CHRIS UHLMANN: The Commonwealth disagrees with that opinion and is promising to provide legal
advice to prove it. But for the moment, after weeks of stumping the country, the Prime Minister has
90 per cent of a deal, and that's a lot closer than where he stood this morning.

KERRY O'BRIEN: Political editor Chris Uhlmann. Search the 7.30 Report

Rudd on health deal

Broadcast: 20/04/2010

Reporter: Kerry O'Brien

Prime Minister Kevin Rudd speaks with Kerry O'Brien following today's COAG meeting.

Transcript

KERRY O'BRIEN, PRESENTER: A short time ago, I spoke with the Prime Minister. He was in our Canberra
studio.

Kevin Rudd, the big question is of course whether WA has the capacity to kill the deal or whether
you can go ahead without them.

KEVIN RUDD, PRIME MINISTER: Well, this arrangement, this agreement between the Australian
Government and seven of the eight governments of Australia is valid in its own right. We will of
course release underpinning advice to anyone who's interested later this evening or tomorrow.
That's clear-cut. I'm also confident, Kerry, that we'll get there in the end with WA as well. It'll
be a hard negotiation. It's been a hard negotiation with the other premiers and chief ministers,
but we need to deliver health and hospital reform and we need to start delivering it now.

KERRY O'BRIEN: Is it your understanding that the element that is stopping this for WA in the
Premier's mind is simply money, that they got a crook deal as far as they're concerned out of the
grants commission distribution of money. So, it's about money rather than a principle of the GST?

KEVIN RUDD: Well, that's a question you need to put to the Premier himself. To be fair to him - and
I've got to know Colin over a long period of time now - he's been fairly consistent on this point.
Both in his private conversations and his public comment, I don't denigrate his position, I just
think we need to work through it, because I don't think we should allow an accounting device to
stand in the road of, frankly, delivering support for better health and hospital services for the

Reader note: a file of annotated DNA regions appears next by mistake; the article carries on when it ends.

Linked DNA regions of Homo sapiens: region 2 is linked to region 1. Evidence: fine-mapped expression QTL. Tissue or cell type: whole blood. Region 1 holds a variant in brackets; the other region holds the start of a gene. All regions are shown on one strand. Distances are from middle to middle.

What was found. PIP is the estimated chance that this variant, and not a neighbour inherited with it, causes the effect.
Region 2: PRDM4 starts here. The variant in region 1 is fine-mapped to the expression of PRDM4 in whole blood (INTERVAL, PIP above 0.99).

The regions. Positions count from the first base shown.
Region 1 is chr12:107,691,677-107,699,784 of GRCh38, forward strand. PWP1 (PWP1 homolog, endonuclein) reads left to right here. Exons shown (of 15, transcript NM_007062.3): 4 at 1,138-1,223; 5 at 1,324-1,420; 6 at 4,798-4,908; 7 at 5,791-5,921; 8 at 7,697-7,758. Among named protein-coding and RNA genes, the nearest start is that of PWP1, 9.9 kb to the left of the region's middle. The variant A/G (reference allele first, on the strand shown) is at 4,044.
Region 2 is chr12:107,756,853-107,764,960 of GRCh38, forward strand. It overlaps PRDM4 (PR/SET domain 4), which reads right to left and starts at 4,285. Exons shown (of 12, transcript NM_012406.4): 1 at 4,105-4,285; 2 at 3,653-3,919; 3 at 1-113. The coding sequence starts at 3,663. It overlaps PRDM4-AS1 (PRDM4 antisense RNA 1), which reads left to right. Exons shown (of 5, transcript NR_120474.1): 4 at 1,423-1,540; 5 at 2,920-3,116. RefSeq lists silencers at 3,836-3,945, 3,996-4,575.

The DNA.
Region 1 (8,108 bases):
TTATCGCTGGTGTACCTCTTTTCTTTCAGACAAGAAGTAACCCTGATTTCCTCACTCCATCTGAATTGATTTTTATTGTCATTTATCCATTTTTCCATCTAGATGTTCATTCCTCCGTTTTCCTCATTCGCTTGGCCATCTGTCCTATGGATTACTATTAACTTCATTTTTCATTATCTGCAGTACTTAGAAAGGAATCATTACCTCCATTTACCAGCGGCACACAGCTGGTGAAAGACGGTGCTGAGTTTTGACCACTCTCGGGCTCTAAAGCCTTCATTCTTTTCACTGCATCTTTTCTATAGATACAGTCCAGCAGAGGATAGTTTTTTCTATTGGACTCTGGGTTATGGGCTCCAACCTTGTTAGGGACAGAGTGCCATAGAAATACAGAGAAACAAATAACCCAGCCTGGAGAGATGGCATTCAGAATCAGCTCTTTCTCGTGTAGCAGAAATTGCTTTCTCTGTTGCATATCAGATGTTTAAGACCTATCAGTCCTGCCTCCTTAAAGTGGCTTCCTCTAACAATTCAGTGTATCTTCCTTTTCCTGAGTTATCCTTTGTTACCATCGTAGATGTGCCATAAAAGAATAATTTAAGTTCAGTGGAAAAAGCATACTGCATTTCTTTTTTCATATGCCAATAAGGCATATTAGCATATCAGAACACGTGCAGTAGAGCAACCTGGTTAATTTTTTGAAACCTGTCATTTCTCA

accidents and emergency of Western Australia and for the elective surgery patients who are waiting
to get operated on in WA.

KERRY O'BRIEN: Are you saying that it's an accounting device whether it's paid - whether the GST is
paid via you or via the state? That's the 30 per cent. I mean, what is the accounting device you're
referring to?

KEVIN RUDD: Well let's be very clear about the Commonwealth's position: for the first time in the
history of the Federation, the Australian Government's becoming the dominant funder of the public
hospital system of Australia. That's never happened before. The reason we think that's important is
that the states are collapsing under the - frankly, the financial weight of what our hospitals will
need for the future. However, in becoming the dominant funder for future, that's taking on 60 per
cent of the burden ourselves, we need to start with 60 per cent of the base funding, and that's the
reason why we have asked for the states to contribute a slice of their GST to create that base of
funding to start with and then we grow the system from there. That's the deep reform here. When I
said an accounting device before, remember in the case of WA, they would be probably allocating
those funds to existing health services anyway. And therefore I think the Premier's position is one
of a little bit of an accounting device whereby it gets paid from the Commonwealth to Canberra -